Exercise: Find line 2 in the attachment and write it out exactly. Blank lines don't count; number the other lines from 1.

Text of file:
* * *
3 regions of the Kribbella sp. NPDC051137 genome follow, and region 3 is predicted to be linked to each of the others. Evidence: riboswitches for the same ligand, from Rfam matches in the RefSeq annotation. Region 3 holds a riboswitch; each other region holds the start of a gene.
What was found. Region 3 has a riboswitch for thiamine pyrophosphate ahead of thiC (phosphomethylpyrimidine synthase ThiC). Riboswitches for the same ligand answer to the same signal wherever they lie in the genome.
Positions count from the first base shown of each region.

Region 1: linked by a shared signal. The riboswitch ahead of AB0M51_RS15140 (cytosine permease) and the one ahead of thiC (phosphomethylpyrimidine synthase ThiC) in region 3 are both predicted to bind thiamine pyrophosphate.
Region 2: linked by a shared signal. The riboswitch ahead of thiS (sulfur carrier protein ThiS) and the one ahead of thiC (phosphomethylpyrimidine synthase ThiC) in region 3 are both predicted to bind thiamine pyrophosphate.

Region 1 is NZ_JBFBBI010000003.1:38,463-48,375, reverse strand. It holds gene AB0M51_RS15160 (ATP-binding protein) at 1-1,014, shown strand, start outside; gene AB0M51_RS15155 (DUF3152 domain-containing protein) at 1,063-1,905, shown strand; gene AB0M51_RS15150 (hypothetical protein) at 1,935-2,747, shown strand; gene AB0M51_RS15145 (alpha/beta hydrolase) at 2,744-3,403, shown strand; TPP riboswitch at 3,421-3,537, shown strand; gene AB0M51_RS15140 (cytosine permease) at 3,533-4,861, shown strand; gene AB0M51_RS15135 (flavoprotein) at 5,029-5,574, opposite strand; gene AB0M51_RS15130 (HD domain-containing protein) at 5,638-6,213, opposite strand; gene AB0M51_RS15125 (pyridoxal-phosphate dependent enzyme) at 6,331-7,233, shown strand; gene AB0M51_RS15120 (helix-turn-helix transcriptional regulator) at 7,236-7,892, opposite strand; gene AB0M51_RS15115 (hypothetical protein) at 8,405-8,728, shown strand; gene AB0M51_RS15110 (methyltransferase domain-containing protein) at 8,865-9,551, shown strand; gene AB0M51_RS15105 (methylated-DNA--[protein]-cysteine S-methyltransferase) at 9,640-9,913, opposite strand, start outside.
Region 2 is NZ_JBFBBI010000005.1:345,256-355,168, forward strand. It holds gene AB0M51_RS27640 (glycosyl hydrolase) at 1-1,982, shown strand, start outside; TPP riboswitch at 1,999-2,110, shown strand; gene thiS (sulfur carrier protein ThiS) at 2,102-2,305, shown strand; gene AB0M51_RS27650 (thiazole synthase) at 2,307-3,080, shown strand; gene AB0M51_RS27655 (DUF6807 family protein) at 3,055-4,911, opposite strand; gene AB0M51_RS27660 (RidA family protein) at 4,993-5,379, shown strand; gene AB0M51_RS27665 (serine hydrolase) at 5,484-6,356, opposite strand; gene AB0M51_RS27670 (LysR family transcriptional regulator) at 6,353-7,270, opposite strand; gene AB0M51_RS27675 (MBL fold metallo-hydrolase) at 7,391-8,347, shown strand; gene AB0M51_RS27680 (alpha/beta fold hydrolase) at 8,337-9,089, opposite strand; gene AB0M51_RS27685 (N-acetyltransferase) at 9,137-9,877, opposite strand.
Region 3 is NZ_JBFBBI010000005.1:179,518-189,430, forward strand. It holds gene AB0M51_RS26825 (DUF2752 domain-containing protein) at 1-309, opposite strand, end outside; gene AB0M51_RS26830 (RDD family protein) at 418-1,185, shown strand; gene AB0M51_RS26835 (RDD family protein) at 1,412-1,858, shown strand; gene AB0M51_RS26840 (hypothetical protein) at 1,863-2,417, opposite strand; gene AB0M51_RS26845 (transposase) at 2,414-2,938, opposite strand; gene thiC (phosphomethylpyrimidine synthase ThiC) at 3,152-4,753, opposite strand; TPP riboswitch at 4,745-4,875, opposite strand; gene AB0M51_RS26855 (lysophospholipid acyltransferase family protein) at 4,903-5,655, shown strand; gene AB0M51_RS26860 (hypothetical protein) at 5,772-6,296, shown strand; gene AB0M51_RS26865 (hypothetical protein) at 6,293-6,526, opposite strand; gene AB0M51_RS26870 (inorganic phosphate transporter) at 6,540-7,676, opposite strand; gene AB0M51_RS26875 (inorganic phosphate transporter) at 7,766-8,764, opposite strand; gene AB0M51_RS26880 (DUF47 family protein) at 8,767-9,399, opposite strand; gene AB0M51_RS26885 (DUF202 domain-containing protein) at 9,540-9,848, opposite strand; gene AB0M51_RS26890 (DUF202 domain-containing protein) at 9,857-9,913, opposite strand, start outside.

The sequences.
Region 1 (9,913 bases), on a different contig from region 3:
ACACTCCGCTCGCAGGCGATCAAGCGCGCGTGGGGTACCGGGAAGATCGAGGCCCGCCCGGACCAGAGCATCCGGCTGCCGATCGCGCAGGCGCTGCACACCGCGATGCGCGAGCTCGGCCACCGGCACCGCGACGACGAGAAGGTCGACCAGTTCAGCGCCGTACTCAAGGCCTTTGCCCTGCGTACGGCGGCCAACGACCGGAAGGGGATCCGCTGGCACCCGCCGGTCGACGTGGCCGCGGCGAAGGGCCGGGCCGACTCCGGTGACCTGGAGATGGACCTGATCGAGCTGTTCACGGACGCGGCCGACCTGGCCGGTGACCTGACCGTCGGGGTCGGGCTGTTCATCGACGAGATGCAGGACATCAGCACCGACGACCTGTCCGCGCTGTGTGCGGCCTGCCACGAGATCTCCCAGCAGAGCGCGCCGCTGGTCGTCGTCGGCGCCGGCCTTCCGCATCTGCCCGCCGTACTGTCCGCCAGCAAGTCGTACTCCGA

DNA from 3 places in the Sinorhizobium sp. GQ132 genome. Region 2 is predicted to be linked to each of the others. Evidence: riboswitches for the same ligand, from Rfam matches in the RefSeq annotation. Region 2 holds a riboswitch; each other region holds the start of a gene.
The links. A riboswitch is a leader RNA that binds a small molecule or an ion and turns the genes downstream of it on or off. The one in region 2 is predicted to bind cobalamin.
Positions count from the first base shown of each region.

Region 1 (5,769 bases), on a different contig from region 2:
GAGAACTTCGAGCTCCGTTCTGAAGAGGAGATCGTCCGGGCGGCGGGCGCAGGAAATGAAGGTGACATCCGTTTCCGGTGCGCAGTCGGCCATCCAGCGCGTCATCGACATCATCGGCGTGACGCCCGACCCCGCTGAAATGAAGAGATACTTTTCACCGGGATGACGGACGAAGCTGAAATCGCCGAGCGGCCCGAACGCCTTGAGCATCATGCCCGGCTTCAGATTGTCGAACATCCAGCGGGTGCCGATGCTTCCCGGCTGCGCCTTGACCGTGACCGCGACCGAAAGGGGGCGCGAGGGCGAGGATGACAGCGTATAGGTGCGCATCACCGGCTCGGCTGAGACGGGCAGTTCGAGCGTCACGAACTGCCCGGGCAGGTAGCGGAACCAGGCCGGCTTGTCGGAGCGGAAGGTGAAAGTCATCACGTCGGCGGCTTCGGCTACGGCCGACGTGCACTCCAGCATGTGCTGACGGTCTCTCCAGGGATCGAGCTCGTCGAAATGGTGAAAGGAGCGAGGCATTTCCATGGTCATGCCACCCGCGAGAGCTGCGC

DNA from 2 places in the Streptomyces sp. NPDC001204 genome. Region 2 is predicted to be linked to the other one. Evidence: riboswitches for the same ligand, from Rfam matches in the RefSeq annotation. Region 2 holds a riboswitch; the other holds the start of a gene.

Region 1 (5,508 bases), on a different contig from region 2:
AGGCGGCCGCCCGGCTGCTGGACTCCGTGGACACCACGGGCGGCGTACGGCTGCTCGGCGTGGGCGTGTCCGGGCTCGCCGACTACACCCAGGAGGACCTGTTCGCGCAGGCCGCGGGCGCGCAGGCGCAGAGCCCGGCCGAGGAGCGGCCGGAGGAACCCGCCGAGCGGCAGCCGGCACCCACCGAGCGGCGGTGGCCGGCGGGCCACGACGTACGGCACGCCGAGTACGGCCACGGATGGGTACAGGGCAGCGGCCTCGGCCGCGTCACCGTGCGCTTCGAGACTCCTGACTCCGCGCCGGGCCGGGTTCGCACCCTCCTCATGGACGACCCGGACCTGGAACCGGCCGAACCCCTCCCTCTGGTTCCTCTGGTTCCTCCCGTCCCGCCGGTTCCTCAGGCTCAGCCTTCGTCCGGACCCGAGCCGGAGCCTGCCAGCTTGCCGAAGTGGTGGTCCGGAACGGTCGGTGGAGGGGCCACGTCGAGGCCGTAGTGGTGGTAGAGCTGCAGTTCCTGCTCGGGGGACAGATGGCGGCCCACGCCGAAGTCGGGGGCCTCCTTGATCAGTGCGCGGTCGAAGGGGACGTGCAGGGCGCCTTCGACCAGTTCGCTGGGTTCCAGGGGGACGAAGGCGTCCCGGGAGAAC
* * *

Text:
What was found. Region 3 has a riboswitch for thiamine pyrophosphate ahead of thiC (phosphomethylpyrimidine synthase ThiC). Riboswitches for the same ligand answer to the same signal wherever they lie in the genome.